43. 1 point
    xc6lx45

    fft spectrum analyzer on SOC

    and I was curious what brings you to that question. It's so difficult to come up with a meaningful homework problem (this one would be good), I don't want to carelessly ruin it 🙂
  44. 1 point
    Antonio Fasano

    Arty Z7 DRAM Memory

    Hi, Jon, I made a small software to test how big an array of char can be in SDK and still assign and read correct values on the ARTY-Z7-20 DRAM Memory. I found out that it goes all to way to 500 MB. I did not check further, but that is a hell of a memory capacity !!! Very good !!! Regards, Antonio
  45. 1 point
    Hi @Foisal Ahmed, I have not setup a project like this. I would suggest to look through the 7 Series FPGAs Configurable Logic Block User Guide. I would also reach out to xilinx support as well. thank you, Jon
  46. 1 point
    shahbaz

    How to read from SD card on ZYBO

    hi @jpeyron, I followed the guide at GitHub under Readme in PMODSD. can you please guide me step wise on how to start from block design and than going to SDK and running the demo. I have added the pmodsd and zynq PS IPs, after auto connection and running the generate bitstream I get following error. I need your guidance at this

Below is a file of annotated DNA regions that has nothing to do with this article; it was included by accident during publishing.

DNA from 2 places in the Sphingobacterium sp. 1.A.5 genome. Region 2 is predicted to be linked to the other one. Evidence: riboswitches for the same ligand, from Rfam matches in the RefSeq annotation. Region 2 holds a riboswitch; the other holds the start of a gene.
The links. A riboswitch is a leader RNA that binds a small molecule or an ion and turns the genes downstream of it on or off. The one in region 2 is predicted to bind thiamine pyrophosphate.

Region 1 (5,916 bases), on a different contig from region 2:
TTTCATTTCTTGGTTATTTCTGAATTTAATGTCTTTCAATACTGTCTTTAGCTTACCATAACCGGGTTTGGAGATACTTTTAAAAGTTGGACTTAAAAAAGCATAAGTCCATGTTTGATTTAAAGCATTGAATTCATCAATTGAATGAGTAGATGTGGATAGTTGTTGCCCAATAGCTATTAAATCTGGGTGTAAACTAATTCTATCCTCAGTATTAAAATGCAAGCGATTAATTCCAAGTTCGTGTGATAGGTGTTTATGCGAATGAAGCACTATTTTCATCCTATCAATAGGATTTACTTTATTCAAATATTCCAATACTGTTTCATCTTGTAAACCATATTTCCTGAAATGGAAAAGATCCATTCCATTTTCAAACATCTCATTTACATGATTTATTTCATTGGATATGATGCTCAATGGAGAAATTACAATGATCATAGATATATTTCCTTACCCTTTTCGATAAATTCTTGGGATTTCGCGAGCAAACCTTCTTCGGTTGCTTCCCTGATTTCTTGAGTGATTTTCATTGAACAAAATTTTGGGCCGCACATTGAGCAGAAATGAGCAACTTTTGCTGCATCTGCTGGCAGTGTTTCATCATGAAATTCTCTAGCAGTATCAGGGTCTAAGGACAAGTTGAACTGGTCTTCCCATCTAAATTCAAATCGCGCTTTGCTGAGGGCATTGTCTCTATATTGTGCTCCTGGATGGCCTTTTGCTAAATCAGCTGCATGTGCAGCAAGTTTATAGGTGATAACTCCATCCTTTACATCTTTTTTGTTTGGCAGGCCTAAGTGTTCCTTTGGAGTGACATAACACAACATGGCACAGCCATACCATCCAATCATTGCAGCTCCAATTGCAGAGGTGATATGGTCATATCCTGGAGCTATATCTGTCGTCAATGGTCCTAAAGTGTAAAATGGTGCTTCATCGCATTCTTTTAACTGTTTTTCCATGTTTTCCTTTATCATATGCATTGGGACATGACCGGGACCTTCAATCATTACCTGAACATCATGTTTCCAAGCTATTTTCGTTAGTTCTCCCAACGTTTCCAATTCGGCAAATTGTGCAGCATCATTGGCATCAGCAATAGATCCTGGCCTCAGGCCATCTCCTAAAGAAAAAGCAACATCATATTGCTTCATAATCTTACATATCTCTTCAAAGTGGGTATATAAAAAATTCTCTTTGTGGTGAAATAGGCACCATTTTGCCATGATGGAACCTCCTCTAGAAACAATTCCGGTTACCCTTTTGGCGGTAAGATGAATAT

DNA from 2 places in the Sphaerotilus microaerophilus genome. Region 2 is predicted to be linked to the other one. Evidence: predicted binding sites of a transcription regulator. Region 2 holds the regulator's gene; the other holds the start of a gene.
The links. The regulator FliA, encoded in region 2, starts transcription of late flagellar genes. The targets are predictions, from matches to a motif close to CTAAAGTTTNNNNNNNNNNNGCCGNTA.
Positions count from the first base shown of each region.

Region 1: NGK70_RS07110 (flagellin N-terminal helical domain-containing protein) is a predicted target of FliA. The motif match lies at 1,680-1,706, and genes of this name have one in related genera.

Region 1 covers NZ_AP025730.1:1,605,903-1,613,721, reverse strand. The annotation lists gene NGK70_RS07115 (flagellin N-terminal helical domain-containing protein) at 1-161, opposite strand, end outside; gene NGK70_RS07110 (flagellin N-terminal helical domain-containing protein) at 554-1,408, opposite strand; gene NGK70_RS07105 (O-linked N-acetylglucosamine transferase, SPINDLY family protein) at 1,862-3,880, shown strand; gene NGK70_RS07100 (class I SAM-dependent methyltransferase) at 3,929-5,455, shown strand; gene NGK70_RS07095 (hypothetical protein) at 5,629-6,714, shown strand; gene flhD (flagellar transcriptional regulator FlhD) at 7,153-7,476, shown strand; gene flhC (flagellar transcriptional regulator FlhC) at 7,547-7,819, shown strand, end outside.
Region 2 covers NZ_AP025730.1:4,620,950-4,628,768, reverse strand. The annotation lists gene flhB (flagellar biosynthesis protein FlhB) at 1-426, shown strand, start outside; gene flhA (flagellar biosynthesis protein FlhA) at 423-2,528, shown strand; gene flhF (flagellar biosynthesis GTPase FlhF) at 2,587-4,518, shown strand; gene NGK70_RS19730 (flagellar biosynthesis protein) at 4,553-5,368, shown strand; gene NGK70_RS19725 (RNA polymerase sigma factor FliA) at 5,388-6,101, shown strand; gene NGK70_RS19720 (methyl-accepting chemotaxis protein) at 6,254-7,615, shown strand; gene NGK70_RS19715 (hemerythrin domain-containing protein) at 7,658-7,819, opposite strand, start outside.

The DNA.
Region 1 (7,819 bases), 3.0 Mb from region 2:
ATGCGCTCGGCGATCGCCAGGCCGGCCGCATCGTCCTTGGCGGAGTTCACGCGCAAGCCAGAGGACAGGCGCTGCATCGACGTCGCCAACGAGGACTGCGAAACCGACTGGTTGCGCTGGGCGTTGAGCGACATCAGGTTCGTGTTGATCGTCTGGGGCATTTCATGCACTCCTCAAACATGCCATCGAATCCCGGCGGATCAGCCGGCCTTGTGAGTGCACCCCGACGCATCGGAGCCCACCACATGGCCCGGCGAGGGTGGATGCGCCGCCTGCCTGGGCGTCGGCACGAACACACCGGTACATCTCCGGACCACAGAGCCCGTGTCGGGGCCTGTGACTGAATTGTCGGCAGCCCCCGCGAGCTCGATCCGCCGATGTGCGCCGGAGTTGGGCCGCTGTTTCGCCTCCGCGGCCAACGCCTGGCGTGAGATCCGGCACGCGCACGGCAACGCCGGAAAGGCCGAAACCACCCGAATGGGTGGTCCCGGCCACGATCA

47. 1 point
    @sbobrowicz, Thanks for your help. Unfortunately, your link doesn't work; do you instead mean https://github.com/Digilent/Arty-Z7-20-base-linux? When I initially posted, I didn't follow mentioned points 3 and 4 (and 5, but thats seem to be optional) . After searching a bit through other posts, changing device tree file remains somehow "black magic". So I didn't touch it for the moment. Is there addional information somewhere on the meaning of these entries?
  48. 1 point
    attila

    Analog Discovery 2 vs Raspberry Pi 3

    FTDI USBs like AD, AD2, DD are not working with RPI model B (1,2,3) data packets/bytes are randomly lost. The EExplorer with different USB controller is working fine on these. All devices are working with other embeddeds: Zed, Zybo, BeagleBone… According reports AD is working with the original RPI model A and probably Zero because it has similar chipset/USB. The problem seems to be with FTDI or RPI B USB, library or hardware. You can find such comments regarding RPI problems with other devices too. Unfortunately we couldn't remediate this problem.
  49. 1 point
    hamster

    MMCM dynamic clocking